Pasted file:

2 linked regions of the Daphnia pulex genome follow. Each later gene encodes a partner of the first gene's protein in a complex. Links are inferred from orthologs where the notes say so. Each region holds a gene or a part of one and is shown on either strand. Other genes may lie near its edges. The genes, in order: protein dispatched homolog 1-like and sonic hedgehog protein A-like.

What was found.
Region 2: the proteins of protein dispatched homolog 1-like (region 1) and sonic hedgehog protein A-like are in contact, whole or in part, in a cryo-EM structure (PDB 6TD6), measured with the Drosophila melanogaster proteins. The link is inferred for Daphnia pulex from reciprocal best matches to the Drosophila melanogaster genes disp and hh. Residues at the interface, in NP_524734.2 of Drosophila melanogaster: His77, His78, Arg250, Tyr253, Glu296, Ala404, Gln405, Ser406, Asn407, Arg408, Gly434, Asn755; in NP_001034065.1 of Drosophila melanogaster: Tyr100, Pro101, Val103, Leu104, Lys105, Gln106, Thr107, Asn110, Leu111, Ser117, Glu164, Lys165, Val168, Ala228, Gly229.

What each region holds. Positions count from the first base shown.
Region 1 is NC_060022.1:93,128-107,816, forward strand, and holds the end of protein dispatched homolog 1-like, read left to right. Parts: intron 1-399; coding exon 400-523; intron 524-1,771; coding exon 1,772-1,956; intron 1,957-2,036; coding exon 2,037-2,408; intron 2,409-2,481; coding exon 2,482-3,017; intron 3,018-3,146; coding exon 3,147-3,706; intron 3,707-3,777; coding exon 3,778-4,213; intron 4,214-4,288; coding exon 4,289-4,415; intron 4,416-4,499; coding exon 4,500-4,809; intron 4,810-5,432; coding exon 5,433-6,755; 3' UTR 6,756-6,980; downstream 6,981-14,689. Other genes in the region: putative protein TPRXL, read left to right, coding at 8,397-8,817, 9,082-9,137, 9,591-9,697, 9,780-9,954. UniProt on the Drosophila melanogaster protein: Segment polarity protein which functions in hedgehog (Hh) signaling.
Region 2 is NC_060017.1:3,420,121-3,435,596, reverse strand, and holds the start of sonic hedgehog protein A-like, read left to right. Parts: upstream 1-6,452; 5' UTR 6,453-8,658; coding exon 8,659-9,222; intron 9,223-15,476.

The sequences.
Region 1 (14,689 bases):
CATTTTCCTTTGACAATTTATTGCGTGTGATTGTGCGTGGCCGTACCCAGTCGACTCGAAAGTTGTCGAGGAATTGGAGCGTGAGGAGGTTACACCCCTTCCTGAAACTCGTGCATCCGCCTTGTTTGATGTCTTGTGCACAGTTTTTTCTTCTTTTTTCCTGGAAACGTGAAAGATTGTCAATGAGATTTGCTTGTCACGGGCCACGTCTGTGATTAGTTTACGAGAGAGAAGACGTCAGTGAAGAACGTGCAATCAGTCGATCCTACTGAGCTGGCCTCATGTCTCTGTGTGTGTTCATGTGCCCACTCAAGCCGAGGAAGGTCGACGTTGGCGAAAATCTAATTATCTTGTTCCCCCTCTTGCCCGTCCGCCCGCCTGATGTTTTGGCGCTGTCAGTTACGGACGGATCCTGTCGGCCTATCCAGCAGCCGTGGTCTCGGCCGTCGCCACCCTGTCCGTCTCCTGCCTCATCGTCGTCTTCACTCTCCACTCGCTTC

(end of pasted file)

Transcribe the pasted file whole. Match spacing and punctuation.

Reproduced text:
2 linked regions of the Daphnia pulex genome follow. Each later gene encodes a partner of the first gene's protein in a complex. Links are inferred from orthologs where the notes say so. Each region holds a gene or a part of one and is shown on either strand. Other genes may lie near its edges. The genes, in order: protein dispatched homolog 1-like and sonic hedgehog protein A-like.

What was found.
Region 2: the proteins of protein dispatched homolog 1-like (region 1) and sonic hedgehog protein A-like are in contact, whole or in part, in a cryo-EM structure (PDB 6TD6), measured with the Drosophila melanogaster proteins. The link is inferred for Daphnia pulex from reciprocal best matches to the Drosophila melanogaster genes disp and hh. Residues at the interface, in NP_524734.2 of Drosophila melanogaster: His77, His78, Arg250, Tyr253, Glu296, Ala404, Gln405, Ser406, Asn407, Arg408, Gly434, Asn755; in NP_001034065.1 of Drosophila melanogaster: Tyr100, Pro101, Val103, Leu104, Lys105, Gln106, Thr107, Asn110, Leu111, Ser117, Glu164, Lys165, Val168, Ala228, Gly229.

What each region holds. Positions count from the first base shown.
Region 1 is NC_060022.1:93,128-107,816, forward strand, and holds the end of protein dispatched homolog 1-like, read left to right. Parts: intron 1-399; coding exon 400-523; intron 524-1,771; coding exon 1,772-1,956; intron 1,957-2,036; coding exon 2,037-2,408; intron 2,409-2,481; coding exon 2,482-3,017; intron 3,018-3,146; coding exon 3,147-3,706; intron 3,707-3,777; coding exon 3,778-4,213; intron 4,214-4,288; coding exon 4,289-4,415; intron 4,416-4,499; coding exon 4,500-4,809; intron 4,810-5,432; coding exon 5,433-6,755; 3' UTR 6,756-6,980; downstream 6,981-14,689. Other genes in the region: putative protein TPRXL, read left to right, coding at 8,397-8,817, 9,082-9,137, 9,591-9,697, 9,780-9,954. UniProt on the Drosophila melanogaster protein: Segment polarity protein which functions in hedgehog (Hh) signaling.
Region 2 is NC_060017.1:3,420,121-3,435,596, reverse strand, and holds the start of sonic hedgehog protein A-like, read left to right. Parts: upstream 1-6,452; 5' UTR 6,453-8,658; coding exon 8,659-9,222; intron 9,223-15,476.

The sequences.
Region 1 (14,689 bases):
CATTTTCCTTTGACAATTTATTGCGTGTGATTGTGCGTGGCCGTACCCAGTCGACTCGAAAGTTGTCGAGGAATTGGAGCGTGAGGAGGTTACACCCCTTCCTGAAACTCGTGCATCCGCCTTGTTTGATGTCTTGTGCACAGTTTTTTCTTCTTTTTTCCTGGAAACGTGAAAGATTGTCAATGAGATTTGCTTGTCACGGGCCACGTCTGTGATTAGTTTACGAGAGAGAAGACGTCAGTGAAGAACGTGCAATCAGTCGATCCTACTGAGCTGGCCTCATGTCTCTGTGTGTGTTCATGTGCCCACTCAAGCCGAGGAAGGTCGACGTTGGCGAAAATCTAATTATCTTGTTCCCCCTCTTGCCCGTCCGCCCGCCTGATGTTTTGGCGCTGTCAGTTACGGACGGATCCTGTCGGCCTATCCAGCAGCCGTGGTCTCGGCCGTCGCCACCCTGTCCGTCTCCTGCCTCATCGTCGTCTTCACTCTCCACTCGCTTC